When I got an Xbox 360 last year, it was for one reason: Guitar Hero III—yes, I could have played it on my Wii, but that would have taken downloadable content out of the equation. It was a good decision, as it turned out. The last rhythm game I’d played and enjoyed, honestly, was Harmonix’s excellent Frequency on the PlayStation 2, and despite all of the hype and the positive reviews, the Guitar Hero series, to that point, had passed me by.
Now, I’m a “Raining Blood” away from five-starring every expert song in Guitar Hero III, I’ve played through expert careers on Guitar Hero III, Guitar Hero II, Rock Band, Guitar Hero: On Tour and Guitar Hero: Aerosmith, I’ve talked smack in the online iterations of these games, and I’ve even created a Rock Band avatar with a mullet and a tattoo featuring the name of this illustrious website across his chest. Does that make me an addict? I think it might.
Electronic Arts’ Rock Band 2
Dispute the comparative quality of the various games in the series all you want, but there’s no denying the almost unexplainable pull that pounding out virtuosic solos on plastic guitars (and drums, not to mention microphones for those who can hold a tune) seems to have on people. As such, there’s nothing that sticks out in this actually-pretty-decent release week quite like Rock Band 2 does.
Despite the above-and-beyond innovation of last year’s Rock Band, and also despite the apparent philosophy of “anything you can do I can do better” that the upcoming Guitar Hero: World Tour seems to be exhibiting toward its Harmonix-developed rival, the approach of Rock Band 2 seems to be that of refinement rather than overhaul. Harmonix has developed a dedicated fanbase of Rock Band players, as evidenced by a bustling forum and the ever-important gauge of general internet favor, and Rock Band 2 was developed with that community of devoted players in mind. An 80+ song setlist, the ability to import all but three of the original Rock Band‘s tracks, compatibility with the first Rock Band‘s DLC, and the ability to play band vs. band matches with any mix of local and online teammates and adversaries are only a few of the many tweaks and touch-ups that Rock Band has received on this go ‘round. Sunday can’t get here fast enough.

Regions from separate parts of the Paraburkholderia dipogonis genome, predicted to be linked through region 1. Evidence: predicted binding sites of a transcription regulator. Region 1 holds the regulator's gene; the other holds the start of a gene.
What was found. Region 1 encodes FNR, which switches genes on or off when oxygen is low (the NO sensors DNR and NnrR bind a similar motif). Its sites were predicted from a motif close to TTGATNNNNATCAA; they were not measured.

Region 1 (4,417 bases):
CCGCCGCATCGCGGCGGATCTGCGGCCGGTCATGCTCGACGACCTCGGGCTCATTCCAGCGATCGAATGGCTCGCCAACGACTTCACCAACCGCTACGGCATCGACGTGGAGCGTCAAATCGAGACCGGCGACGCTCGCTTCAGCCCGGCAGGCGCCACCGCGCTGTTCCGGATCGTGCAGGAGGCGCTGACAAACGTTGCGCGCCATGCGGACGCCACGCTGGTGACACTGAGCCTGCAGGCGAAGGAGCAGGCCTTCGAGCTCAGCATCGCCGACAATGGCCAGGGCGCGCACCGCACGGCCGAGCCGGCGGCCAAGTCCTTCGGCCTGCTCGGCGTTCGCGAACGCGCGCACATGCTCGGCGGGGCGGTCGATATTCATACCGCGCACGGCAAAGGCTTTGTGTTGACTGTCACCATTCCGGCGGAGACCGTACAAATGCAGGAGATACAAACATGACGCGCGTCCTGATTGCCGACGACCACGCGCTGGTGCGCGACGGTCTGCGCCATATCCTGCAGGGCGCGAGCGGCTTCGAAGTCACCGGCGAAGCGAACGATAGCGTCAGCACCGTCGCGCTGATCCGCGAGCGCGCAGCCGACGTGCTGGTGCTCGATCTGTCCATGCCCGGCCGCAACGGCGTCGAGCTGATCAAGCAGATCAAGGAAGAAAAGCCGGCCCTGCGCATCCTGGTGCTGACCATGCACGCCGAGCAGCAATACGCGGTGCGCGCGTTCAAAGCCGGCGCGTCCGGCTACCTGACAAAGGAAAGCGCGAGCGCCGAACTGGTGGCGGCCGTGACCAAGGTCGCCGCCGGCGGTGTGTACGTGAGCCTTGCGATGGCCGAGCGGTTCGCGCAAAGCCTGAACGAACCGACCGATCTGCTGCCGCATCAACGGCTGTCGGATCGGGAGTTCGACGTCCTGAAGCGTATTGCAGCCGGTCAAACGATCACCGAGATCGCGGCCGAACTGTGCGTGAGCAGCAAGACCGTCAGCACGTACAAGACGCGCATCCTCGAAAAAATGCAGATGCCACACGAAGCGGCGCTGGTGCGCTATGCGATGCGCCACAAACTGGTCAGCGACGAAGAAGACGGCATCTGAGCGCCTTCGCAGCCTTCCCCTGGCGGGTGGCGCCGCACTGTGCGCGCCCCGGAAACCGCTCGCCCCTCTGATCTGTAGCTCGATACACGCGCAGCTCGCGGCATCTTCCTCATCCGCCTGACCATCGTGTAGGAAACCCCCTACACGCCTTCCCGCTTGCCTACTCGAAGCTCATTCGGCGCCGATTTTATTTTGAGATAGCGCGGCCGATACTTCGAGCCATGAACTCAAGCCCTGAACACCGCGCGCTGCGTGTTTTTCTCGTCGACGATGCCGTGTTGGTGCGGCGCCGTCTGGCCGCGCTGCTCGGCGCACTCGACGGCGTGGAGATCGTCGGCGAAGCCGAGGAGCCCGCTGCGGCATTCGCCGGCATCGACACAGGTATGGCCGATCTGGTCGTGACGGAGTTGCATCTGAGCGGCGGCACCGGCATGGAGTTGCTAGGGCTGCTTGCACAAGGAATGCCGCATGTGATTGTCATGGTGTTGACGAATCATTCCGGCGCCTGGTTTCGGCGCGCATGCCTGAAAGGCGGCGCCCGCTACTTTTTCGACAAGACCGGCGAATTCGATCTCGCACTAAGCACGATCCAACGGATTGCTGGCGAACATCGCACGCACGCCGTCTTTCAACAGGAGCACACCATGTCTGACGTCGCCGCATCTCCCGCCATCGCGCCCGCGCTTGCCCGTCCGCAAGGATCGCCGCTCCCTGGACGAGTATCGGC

Electronic Arts’ NHL 09
Elsewhere, 2K and EA are releasing their competing hockey games this week, and if you love sports games, any kinds of sports games, you should be picking one and buying it. In a social sense, there is very, very little that competes with video game hockey in terms of the amount of control you have over the outcome and the level of competition that comes out in the people who are taking part. Viva Piñata shows up on a Nintendo system with Pocket Paradise, which is sort of confusing in a good way, and Nintendo’s also offering up a portable mystery in the form of Mystery Case Files: MillionHeir, a potential sleeper hit in waiting. Oh! And there’s a PC exclusive: the video game tie-in for Righteous Kill. It’s never too early to get your virtual De Niro or Pacino on.
How about you? Will you be putting down Spore long enough to play anything this week? The full release list, and a trailer for Rock Band 2, is after the jump!